Snapped up for remake (and North American rights) by Miramax’s Dimension Films arm prior to release in South Korea, and since racking up a robust 2.5 million admissions since its late March opening, “My Teacher, Mr. Kim” is a slow-burning charmer with an emotional kick in the final act. About an unscrupulous teacher who finds personal redemption in a tiny rural school, light character comedy starts — like several recent Korean pics — as one movie and morphs into another, held together by mobile playing from Cha Seung-weon in the title role. Asia-friendly and less arty fests should check this one out.
Sophomore outing by director Jang Gyu-seong, inspired by his own rural childhood, reps a complete about-face from his first feature, “Funny Movie,” South Korea’s first film-spoof picture. Lead thesp Cha also shows a range unseen in previous movies like “Kick the Moon,” “Break Out” and “Jail Breakers.”
Beginning like some goofy high school comedy (which South Korea has produced plenty of lately ), script quickly sketches Kim Bong-du (Cha), a Seoul teacher who unashamedly takes bribes from parents to favor their kids, and gives the kids hell if mom and pop don’t pay up. Following a scandal involving one pupil, Kim is put out to grass in a remote township in Kangweon Province, several hours east of the big city.
After getting blotto at the villagers’ welcome party, Kim finds out the next morning that his class comprises just five tykes — three girls and two boys. With no local shops, no fresh kimchi and none of his Seoul buddies willing to make the journey to visit him, Kim’s soon terminally bored.
He tries running the same bribes scam he did in the city but ends up with vegetables instead of cash. And his g.f., Seon-yeong (Kim Mi-ran), a former high school dropout, only turns up one time, to retrieve money he owes her.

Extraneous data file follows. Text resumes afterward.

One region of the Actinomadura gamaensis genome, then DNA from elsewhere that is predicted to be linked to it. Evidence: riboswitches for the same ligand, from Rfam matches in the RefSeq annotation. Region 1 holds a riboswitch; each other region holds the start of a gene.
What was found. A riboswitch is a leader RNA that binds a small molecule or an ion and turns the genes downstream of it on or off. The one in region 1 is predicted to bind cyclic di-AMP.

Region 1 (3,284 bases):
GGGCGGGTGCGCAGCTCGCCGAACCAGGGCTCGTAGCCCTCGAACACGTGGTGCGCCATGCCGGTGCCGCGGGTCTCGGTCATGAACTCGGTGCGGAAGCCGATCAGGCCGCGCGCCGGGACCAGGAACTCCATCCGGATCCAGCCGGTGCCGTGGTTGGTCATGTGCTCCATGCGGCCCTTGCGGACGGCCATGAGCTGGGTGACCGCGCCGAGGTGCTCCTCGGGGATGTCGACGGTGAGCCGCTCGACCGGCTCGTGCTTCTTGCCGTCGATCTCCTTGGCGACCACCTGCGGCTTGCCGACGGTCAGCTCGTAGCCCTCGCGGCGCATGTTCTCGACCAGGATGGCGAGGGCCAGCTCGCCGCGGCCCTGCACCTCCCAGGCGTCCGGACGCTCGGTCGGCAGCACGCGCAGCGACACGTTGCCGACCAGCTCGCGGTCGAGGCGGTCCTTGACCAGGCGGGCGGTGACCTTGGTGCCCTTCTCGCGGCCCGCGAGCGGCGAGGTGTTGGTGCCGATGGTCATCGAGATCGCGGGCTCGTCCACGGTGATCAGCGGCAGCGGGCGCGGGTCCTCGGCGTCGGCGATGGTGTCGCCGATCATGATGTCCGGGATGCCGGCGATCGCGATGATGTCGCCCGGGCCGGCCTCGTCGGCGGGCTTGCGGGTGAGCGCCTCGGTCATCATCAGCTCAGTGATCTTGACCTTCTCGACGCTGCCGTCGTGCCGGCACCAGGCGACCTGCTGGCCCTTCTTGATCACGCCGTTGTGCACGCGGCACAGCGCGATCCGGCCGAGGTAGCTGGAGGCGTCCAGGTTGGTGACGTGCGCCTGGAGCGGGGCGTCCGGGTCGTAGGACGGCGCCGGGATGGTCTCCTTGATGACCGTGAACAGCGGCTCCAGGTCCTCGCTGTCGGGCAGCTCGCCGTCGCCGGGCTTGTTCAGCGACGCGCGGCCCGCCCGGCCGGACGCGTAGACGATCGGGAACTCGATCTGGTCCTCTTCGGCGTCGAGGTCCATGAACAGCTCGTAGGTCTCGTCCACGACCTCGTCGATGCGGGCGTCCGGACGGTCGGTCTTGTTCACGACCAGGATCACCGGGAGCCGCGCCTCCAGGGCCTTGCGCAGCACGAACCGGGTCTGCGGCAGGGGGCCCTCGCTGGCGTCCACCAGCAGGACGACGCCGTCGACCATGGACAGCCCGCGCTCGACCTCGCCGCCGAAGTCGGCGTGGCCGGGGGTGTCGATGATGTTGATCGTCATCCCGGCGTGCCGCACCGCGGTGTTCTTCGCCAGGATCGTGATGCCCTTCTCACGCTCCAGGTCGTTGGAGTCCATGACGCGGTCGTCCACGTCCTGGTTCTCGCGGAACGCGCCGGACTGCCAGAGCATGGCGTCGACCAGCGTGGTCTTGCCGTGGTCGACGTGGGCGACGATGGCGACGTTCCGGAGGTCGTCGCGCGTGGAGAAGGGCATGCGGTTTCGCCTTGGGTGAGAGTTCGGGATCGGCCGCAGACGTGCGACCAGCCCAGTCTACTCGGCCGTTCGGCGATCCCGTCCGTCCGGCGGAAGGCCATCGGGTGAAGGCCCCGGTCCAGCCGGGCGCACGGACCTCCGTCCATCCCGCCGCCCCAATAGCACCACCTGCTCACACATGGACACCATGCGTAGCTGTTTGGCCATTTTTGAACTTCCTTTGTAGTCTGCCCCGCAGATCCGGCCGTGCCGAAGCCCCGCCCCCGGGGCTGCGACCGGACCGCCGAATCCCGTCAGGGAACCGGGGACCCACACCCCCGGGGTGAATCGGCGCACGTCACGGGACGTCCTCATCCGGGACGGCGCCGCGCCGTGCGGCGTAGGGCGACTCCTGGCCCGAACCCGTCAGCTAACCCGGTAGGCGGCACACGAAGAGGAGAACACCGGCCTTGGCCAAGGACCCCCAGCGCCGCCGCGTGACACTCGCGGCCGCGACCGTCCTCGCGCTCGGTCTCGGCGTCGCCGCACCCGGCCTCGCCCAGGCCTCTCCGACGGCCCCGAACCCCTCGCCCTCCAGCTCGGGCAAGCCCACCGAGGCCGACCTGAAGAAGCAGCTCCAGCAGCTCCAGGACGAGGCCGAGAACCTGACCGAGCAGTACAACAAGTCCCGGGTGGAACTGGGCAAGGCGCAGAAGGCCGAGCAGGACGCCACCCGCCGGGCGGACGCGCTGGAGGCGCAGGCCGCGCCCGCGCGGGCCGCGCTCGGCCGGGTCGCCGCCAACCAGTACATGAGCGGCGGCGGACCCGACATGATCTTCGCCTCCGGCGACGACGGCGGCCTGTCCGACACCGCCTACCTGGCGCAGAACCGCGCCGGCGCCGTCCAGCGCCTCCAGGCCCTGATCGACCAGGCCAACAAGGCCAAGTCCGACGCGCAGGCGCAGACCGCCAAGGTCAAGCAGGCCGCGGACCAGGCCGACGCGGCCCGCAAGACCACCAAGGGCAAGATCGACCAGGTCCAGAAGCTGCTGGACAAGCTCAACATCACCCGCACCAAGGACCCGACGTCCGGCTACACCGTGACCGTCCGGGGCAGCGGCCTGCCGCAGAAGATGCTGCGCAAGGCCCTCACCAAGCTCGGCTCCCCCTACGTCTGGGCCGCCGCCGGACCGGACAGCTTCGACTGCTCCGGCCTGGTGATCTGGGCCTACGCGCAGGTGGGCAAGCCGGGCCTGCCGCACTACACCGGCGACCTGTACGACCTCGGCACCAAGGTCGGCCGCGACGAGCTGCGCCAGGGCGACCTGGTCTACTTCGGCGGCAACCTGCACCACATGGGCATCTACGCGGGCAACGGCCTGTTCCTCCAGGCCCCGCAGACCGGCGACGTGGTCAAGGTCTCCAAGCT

The elementary school is scheduled to be shuttered by the authorities and, to hasten the process, Kim ludicrously tries to encourage the parents to send their tots to Seoul to pursue studies in things like painting or baseball. Despite everything, however, he’s slowly becoming attached to the place and the people.
Plot sounds on paper like a formula weepie, but there’s an acerbic tone to the sly, natural comedy that undercuts the seeming predictability of the story. And as more info is provided late on about Kim’s own background, his apparently irredeemable character is at least explained, if never excused. Other supporting characters also find their place in the emotional fabric, from local handyman Chun-shik (Sung Ji-ru) to irascible loner Choi (Byun Heui-bong), who Kim teaches to read.
In almost every scene , Cha cleverly slides back and forth from scoundrel to professional , with a sense of the character’s personal loneliness emerging in the second half prior to the memories-of-childhood ending (another favorite theme of modern Korean cinema). Other roles are acutely cast, with special kudos to the five tykes, especially Choi Min-ju as the class monitor and Lee Ji-eun as her bright assistant.
Running time could take a few trims in the middle stages as Kim adjusts to rural life, and pic as a whole demands some patience before its final rewards. Tech credits are all solid, with Kim Yun-su’s widescreen photography not over-prettifying the boondocks setting.